[00:00:00] Scott Brady: Hello and welcome to the Overland journal podcast. I am your host, Scott Brady. My co-host Matt Scott is not with me today because he is driving a rear engine car likely too fast on curvy roads in Southern California. So he's having a great time, which we will also be having today. Hope you're enjoying yourself Matt, and for today's guest, we have Eva Rupert, who is a longtime friend and certainly an amazing character within the Overland industry. She has traveled around the United States. She has spent a lot of time in Madagascar, which we'll get to a little bit later and actually the first time that I met Eva was a project she was starting called tiny bikes, and I think she was on a trail 90 or something like that, traveling across Arizona. And I was so inspired by her story and her desire to find adventure, no matter what the form. And that is certainly the theme of Eva's life, which has been finding adventure no matter the [00:01:00] form. So thank you so much, Eva, for being on the podcast.
Eva Rupert: Thank you so much, Scott. What a great introduction. I love that.
Scott Brady: And you are also the motorcycle community brand ambassador for Overland expo as well. Why don't you give us a little bit of insight on what your day looks like as a community ambassador for. For such a cool event.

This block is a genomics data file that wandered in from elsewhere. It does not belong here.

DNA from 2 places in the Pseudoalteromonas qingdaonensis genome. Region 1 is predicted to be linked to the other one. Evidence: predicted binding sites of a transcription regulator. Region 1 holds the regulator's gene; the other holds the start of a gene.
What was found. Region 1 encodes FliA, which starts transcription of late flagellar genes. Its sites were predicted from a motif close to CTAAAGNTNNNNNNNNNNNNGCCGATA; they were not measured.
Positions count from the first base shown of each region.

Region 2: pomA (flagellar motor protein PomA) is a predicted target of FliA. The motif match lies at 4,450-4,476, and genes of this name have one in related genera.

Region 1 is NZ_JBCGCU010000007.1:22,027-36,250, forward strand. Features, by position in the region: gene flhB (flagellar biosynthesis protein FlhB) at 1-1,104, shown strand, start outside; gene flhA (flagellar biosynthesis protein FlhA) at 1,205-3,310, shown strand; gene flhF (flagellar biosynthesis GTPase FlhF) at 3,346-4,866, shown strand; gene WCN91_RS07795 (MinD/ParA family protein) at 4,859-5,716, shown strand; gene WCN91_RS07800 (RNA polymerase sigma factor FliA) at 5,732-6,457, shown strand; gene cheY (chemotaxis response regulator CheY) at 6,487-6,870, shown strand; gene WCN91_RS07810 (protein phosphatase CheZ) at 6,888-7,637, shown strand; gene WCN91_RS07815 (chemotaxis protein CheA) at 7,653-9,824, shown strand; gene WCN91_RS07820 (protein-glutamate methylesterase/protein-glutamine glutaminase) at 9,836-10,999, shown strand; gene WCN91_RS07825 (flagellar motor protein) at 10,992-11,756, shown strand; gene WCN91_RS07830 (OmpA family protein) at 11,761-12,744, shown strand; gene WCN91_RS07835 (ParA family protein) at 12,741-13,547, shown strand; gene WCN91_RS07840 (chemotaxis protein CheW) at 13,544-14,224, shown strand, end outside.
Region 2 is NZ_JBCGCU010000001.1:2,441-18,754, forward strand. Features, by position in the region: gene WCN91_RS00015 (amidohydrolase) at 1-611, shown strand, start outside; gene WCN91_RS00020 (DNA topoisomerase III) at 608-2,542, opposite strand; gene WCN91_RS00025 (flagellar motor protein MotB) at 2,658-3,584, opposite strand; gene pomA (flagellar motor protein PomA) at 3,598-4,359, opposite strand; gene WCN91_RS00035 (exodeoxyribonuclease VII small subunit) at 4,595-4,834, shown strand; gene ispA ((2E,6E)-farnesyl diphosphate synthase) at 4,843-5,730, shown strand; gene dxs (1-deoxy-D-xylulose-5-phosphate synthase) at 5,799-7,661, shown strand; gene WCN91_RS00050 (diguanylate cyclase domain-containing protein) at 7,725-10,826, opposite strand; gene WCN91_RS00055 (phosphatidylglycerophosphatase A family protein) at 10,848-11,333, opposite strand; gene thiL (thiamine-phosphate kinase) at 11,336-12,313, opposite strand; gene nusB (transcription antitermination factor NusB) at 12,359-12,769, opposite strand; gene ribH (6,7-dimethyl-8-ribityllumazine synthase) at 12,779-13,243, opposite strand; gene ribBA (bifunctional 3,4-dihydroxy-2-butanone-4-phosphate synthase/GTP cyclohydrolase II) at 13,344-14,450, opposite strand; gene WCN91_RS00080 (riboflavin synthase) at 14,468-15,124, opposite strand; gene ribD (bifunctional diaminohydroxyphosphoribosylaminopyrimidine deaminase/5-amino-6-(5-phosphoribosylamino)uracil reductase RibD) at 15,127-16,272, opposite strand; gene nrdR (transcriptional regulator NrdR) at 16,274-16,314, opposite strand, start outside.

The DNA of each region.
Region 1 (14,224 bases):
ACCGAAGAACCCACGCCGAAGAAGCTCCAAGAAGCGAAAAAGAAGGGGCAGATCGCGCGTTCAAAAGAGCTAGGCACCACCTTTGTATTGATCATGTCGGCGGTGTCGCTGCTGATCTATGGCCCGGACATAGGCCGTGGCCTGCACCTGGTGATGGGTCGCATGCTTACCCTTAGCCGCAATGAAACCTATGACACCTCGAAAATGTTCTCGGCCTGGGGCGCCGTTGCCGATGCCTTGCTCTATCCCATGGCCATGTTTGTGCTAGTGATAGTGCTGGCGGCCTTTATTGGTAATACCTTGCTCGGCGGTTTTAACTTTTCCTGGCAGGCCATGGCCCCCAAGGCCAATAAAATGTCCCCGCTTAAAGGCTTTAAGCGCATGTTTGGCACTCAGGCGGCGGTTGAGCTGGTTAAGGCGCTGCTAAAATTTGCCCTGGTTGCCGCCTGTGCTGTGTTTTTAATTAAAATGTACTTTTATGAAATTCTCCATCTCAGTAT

Eva Rupert: Well, I will tell you that. I sometimes think that I have the best job in the entire world. Like my entire life revolves around promoting motorcycles and motorcycle riding. Through the Overland expo vehicle, which is really great. You know, I feel like in overlanding we always think of these really cool four wheel drive vehicles and big trucks and, you know, traveling across the Sahara, but motorcycles are the original adventure machine. And one of my entire missions with Overland expo is to get more people on bikes, get more people out adventuring and so my day kind of runs the gamut from writing stories and articles and gear reviews to connecting with the community and [00:02:00] getting more people out at the shows and doing more fun stuff on two wheels.